Ancient Self Help from “Meditations”

Art work by David Higbee

What can I say about “Meditations” by Marcus Aurelius that hasn’t been said a million times already? While I might not say something new or revolutionary about it, I can share how it’s changing my life. I’ll list out what Meditations is, why you might be interested in it, and some passages with why they have stuck with me. In this article, I’ll cover what Marcus Aurelius has to say about self help from ancient times and how it still applies today.

What is Meditations?

For those of you who do not know Meditations or The Meditations of Marcus Aurelius, it is the translated personal journal of Emperor Marcus Aurelius of Rome. He lived and ruled over a turbulent period of Roman History filled with wars and plagues. Aurelius was also a Stoic and he practiced the art of journaling, where he collected his thoughts, reflected on teachings, and practiced gratitude. These were his personal thoughts, his journal and he didn’t expect them to be made public. Nonetheless, his journal has been read by world leaders, generals, captains of industry, and regular citizens for over a thousand years.

Since this is his personal thoughts, you see a very honest and straightforward writing. Notes to himself to remember. Reflections on how to deal with people, especially the more surly of them. You see an actual diary of a Stoic who was the most powerful man in the Roman Empire.

Why should I care about his Meditations?

Taking out the fact that it’s one of the most read books by successful people. That it could be seen as the world’s first self-help book or that it is the insights to the last ‘Philosopher King’ of the Roman Empire. It is a foundational book for anyone looking to improve their lives with a practical philosophy for living.

Stoicism is about living a better life here and now.

Before we go any further on the topic, I want to warn you if you are new to Stoicism, that there is a lot of talk about death. Momento Mori is a phrase that Marcus Aurelius wrote which breaks down to: Remember you will die. It’s not meant to be scary or discouraging. Instead it is meant to rally you, to remind you to act because you won’t live forever. To encourage you to doing tasks that won’t improve yourself, your family, your community, and the world. It is about freeing yourself.

Ancient Self Help

Like I mentioned above, Meditations could be viewed as the first best selling self-help book published. Within Marcus Aurelius’ writings he reminds himself about dealing with others, dealing with yourself, and pushing forward. These were reminders to himself, the emperor of Rome. Even he had to remind himself to be mentally strong.

Respecting yourself

“Everyone gets one life. Yours is almost used up, and instead of treating yourself with respect, you have entrusted your own happiness to the souls of others.”

“Meditations” Marcus Aurelius 2.6 page 19

It’s easy to take the praise of others to increase your self-esteem. It’s equally easy to take someone’s complaints or insults to heart and lower your self-esteem. But, your value and self worth are yours, that is why it starts with ‘self’. Much of the teachings from the Stoic masters is around the “self”. How you view the actions of others, what you can control, and how you view the world. When you allow others to dictate your happiness, you will never find true happiness. This is very true in today’s social media, instant gratification society.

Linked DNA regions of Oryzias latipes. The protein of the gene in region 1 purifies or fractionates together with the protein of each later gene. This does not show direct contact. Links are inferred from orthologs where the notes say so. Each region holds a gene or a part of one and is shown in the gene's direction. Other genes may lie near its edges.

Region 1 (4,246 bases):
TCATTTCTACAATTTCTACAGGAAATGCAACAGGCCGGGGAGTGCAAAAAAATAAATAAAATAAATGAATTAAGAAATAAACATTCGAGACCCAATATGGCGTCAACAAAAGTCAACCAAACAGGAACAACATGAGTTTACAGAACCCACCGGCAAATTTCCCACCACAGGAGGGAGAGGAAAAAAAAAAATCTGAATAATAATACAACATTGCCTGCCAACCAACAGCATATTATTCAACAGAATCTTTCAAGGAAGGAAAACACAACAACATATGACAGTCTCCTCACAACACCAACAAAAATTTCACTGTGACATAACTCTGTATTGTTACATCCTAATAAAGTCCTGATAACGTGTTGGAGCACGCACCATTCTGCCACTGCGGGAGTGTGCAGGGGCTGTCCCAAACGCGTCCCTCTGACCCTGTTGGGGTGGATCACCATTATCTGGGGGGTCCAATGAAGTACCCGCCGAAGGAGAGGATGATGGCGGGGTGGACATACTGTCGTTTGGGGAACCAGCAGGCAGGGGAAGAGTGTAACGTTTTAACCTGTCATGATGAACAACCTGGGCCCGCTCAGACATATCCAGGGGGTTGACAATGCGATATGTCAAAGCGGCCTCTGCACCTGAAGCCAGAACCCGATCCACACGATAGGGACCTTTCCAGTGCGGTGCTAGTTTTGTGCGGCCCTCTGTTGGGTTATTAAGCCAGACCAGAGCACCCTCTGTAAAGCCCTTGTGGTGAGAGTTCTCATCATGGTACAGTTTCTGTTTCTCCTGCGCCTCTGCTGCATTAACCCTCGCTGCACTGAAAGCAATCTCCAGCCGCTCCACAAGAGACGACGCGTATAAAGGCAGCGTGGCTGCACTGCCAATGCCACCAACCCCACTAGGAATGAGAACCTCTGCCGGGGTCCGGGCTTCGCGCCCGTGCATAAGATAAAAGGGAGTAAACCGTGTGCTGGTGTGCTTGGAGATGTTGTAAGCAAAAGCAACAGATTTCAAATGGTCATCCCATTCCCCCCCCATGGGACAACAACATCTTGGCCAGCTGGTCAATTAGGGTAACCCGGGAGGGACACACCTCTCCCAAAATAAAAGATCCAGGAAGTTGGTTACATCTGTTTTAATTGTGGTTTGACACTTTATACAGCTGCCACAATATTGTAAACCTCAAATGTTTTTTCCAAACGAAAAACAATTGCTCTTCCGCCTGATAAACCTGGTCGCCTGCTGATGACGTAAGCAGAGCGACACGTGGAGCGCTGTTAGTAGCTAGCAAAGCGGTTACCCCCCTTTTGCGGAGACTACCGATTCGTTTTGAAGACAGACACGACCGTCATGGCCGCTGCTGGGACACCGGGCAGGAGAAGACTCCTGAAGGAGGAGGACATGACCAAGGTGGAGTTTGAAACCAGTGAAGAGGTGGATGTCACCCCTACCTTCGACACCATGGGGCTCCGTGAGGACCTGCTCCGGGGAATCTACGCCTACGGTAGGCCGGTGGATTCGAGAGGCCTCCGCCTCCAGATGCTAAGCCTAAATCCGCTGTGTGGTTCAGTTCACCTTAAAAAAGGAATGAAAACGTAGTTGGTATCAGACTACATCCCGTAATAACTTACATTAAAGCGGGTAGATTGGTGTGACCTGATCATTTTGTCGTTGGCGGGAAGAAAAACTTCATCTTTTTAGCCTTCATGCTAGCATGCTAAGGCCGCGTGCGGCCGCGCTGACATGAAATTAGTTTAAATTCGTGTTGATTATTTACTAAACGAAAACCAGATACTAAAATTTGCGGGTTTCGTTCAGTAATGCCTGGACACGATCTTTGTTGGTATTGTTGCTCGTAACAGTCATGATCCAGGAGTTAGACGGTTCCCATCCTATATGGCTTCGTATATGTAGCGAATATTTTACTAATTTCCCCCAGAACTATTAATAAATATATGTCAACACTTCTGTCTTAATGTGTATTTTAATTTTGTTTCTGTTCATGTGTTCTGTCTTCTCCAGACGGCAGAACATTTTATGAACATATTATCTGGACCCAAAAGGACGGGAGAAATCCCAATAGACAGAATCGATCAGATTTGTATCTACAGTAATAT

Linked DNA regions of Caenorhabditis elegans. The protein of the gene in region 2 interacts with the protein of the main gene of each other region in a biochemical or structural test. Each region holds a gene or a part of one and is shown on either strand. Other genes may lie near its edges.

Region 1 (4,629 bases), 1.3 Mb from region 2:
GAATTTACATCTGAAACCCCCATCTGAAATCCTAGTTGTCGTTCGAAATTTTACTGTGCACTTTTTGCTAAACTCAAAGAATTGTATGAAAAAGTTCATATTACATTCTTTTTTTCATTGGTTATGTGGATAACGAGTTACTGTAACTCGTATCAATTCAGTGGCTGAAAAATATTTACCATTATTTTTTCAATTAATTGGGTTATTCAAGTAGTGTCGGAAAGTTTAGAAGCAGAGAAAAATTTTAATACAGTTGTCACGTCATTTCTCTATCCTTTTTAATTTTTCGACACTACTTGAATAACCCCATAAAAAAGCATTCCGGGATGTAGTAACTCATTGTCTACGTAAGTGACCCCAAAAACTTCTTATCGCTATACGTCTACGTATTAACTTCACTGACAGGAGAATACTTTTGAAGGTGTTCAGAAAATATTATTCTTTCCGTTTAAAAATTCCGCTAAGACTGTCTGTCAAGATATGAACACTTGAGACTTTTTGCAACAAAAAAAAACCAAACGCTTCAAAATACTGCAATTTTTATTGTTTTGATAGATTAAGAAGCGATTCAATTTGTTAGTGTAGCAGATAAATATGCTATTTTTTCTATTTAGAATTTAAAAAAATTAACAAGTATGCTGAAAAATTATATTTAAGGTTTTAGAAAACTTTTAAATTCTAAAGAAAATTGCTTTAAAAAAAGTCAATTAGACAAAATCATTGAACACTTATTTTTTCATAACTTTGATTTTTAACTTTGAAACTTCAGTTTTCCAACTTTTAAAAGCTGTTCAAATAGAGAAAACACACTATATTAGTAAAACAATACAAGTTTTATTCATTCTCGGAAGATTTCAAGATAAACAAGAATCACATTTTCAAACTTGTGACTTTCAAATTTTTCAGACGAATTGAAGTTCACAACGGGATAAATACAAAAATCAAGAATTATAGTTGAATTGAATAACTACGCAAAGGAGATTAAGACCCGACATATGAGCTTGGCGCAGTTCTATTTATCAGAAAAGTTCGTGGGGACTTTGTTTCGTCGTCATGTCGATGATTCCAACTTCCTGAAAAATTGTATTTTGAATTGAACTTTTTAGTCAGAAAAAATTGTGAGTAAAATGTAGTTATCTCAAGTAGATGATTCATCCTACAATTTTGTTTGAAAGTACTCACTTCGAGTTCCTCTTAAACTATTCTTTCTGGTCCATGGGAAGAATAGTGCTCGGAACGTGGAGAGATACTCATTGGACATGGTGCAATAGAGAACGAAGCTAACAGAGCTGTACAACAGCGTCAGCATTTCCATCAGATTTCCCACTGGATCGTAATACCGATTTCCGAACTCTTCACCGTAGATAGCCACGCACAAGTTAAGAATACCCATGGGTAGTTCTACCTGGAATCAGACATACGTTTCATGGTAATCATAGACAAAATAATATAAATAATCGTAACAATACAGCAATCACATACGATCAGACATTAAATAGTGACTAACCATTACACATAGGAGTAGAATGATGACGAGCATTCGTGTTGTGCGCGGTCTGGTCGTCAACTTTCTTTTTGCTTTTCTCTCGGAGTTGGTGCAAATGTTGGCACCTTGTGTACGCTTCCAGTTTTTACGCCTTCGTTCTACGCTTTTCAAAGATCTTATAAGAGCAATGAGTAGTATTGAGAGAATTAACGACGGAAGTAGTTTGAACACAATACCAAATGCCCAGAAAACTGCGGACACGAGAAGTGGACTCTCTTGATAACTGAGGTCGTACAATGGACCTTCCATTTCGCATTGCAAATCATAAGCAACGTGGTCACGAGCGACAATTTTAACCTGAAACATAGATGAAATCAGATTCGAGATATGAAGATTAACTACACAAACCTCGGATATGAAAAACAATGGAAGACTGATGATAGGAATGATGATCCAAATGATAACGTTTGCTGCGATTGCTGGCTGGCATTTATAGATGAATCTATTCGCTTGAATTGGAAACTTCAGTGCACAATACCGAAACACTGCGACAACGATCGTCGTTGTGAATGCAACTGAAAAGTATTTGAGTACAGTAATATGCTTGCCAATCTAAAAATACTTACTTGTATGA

It is not always the immediate people around you that you should be concerned about influencing your happiness. Influencers on social media have too much influence into what people think they should have or want or look like. They spend hours to stage photos and videos that last a few seconds. They paint an unreal reality that too many fall for. To quote Admiral Akbar from Star Wars, “It’s a trap!”. One that you can avoid.

Feeling wronged

“Choose not to feel harmed—and you won’t feel harmed. Don’t feel harmed—and you haven’t been.”

“Meditations” Marcus Aurelius 4.7 page 39

Have you ever witnessed a toddler take a fall and immediately look around for their parent? The toddler is looking for an adult to help them understand how to react. Should they cry or continue playing? I learned two things early on with my kids. First, if they are not immediately crying, they’re not hurt. Second, if you rush to them with a concerned face, they will start crying. Instead, smile and tell them that everything is ok, and they will be.

The same is true for us when it comes to feeling harmed as adults. There are plenty of times when someone else’s impression of events paint our feelings. The Stoics talk a lot about how we view the world. We control how we see what is happening to us and we control how we respond. You don’t have to feel harmed by someone’s attitude, you can ignore it and continue on. Once you get into the practice of controlling how you see the world, you will feel more at peace.

Don’t talk about it, just do it

“To stop talking about what the good man is like, and just be one.”

“Meditations” Marcus Aurelius 10.16 page 137

It is easy to put off doing something when you have tomorrow. The same is true about doing what is right for yourself, your family, and community. Don’t talk about doing or being someone, do it. Be the best person you can be. Stop to help someone at store reach or lift an item. Be the person that is kind, happy, helpful, and trustworthy. Be who you it is you were meant to me.

More to come

This book is extremely influential and there is so much more to talk about. This could easily become a 20 page book report! So I’ve decided to break this report up and make it a series. This article covered Ancient Self-Help, and in the next one, we’ll look into Working and Endurance.